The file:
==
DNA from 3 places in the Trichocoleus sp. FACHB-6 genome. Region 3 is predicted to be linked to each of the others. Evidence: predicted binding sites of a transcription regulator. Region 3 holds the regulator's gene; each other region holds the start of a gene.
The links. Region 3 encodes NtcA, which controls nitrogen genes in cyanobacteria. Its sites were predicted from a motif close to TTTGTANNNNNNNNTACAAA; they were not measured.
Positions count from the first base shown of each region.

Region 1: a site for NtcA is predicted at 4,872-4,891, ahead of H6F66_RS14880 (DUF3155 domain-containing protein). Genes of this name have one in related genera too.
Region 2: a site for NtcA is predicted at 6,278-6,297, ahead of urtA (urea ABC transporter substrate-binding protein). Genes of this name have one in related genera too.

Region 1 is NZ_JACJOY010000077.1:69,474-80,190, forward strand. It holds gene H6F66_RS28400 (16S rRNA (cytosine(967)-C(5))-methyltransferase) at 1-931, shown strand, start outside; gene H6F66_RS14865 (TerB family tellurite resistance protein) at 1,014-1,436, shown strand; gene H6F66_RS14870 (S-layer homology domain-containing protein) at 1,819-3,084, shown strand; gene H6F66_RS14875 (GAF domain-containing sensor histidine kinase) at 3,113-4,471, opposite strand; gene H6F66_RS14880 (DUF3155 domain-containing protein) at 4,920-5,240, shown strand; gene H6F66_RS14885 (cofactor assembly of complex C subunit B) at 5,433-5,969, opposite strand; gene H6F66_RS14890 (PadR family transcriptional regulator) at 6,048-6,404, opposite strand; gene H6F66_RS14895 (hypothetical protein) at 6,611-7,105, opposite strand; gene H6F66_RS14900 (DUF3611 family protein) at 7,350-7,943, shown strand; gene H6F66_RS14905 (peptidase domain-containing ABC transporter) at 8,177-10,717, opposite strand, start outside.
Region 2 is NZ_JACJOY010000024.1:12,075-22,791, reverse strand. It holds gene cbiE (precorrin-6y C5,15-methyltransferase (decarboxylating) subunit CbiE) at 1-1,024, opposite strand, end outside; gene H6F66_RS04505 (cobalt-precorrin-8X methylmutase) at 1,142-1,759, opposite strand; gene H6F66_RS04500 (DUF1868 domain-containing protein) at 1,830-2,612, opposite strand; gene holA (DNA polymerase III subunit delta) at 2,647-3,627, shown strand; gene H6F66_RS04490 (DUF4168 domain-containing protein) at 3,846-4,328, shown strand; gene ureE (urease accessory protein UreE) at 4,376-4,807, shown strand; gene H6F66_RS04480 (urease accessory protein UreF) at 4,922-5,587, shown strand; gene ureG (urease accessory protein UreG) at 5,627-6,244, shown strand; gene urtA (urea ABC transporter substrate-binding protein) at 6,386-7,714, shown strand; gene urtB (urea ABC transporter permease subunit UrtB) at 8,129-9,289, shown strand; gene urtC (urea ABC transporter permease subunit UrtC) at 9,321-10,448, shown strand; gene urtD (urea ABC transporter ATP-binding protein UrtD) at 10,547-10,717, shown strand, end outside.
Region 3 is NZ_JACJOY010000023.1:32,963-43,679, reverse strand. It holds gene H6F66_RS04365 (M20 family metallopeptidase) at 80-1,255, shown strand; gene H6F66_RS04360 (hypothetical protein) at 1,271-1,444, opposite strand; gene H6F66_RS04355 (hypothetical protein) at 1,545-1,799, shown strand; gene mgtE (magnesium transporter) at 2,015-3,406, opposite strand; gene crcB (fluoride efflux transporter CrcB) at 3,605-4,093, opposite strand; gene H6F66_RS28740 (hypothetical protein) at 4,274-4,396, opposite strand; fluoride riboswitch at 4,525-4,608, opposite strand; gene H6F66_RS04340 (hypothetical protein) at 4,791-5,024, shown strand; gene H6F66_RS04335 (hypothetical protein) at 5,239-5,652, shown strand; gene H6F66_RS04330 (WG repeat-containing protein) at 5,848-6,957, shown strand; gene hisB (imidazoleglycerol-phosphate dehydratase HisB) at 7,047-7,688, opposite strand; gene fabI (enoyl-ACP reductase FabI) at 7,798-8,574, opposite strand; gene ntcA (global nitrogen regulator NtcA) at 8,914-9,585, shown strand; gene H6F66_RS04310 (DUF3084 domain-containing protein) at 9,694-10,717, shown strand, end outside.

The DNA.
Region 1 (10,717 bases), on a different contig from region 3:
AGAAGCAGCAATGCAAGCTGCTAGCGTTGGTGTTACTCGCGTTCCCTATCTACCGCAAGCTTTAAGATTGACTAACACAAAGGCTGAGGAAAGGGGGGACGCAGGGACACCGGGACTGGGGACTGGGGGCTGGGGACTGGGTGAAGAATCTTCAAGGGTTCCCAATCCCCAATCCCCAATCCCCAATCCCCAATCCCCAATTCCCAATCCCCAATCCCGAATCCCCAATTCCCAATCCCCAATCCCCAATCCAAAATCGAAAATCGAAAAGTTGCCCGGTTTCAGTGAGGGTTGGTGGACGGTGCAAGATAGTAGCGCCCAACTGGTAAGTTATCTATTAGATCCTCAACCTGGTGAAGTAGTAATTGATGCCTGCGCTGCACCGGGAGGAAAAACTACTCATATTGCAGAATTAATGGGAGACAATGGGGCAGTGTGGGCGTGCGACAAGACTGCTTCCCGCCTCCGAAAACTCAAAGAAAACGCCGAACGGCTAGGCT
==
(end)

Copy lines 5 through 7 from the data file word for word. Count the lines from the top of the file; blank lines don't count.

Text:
Region 2: a site for NtcA is predicted at 6,278-6,297, ahead of urtA (urea ABC transporter substrate-binding protein). Genes of this name have one in related genera too.

Region 1 is NZ_JACJOY010000077.1:69,474-80,190, forward strand. It holds gene H6F66_RS28400 (16S rRNA (cytosine(967)-C(5))-methyltransferase) at 1-931, shown strand, start outside; gene H6F66_RS14865 (TerB family tellurite resistance protein) at 1,014-1,436, shown strand; gene H6F66_RS14870 (S-layer homology domain-containing protein) at 1,819-3,084, shown strand; gene H6F66_RS14875 (GAF domain-containing sensor histidine kinase) at 3,113-4,471, opposite strand; gene H6F66_RS14880 (DUF3155 domain-containing protein) at 4,920-5,240, shown strand; gene H6F66_RS14885 (cofactor assembly of complex C subunit B) at 5,433-5,969, opposite strand; gene H6F66_RS14890 (PadR family transcriptional regulator) at 6,048-6,404, opposite strand; gene H6F66_RS14895 (hypothetical protein) at 6,611-7,105, opposite strand; gene H6F66_RS14900 (DUF3611 family protein) at 7,350-7,943, shown strand; gene H6F66_RS14905 (peptidase domain-containing ABC transporter) at 8,177-10,717, opposite strand, start outside.
Region 2 is NZ_JACJOY010000024.1:12,075-22,791, reverse strand. It holds gene cbiE (precorrin-6y C5,15-methyltransferase (decarboxylating) subunit CbiE) at 1-1,024, opposite strand, end outside; gene H6F66_RS04505 (cobalt-precorrin-8X methylmutase) at 1,142-1,759, opposite strand; gene H6F66_RS04500 (DUF1868 domain-containing protein) at 1,830-2,612, opposite strand; gene holA (DNA polymerase III subunit delta) at 2,647-3,627, shown strand; gene H6F66_RS04490 (DUF4168 domain-containing protein) at 3,846-4,328, shown strand; gene ureE (urease accessory protein UreE) at 4,376-4,807, shown strand; gene H6F66_RS04480 (urease accessory protein UreF) at 4,922-5,587, shown strand; gene ureG (urease accessory protein UreG) at 5,627-6,244, shown strand; gene urtA (urea ABC transporter substrate-binding protein) at 6,386-7,714, shown strand; gene urtB (urea ABC transporter permease subunit UrtB) at 8,129-9,289, shown strand; gene urtC (urea ABC transporter permease subunit UrtC) at 9,321-10,448, shown strand; gene urtD (urea ABC transporter ATP-binding protein UrtD) at 10,547-10,717, shown strand, end outside.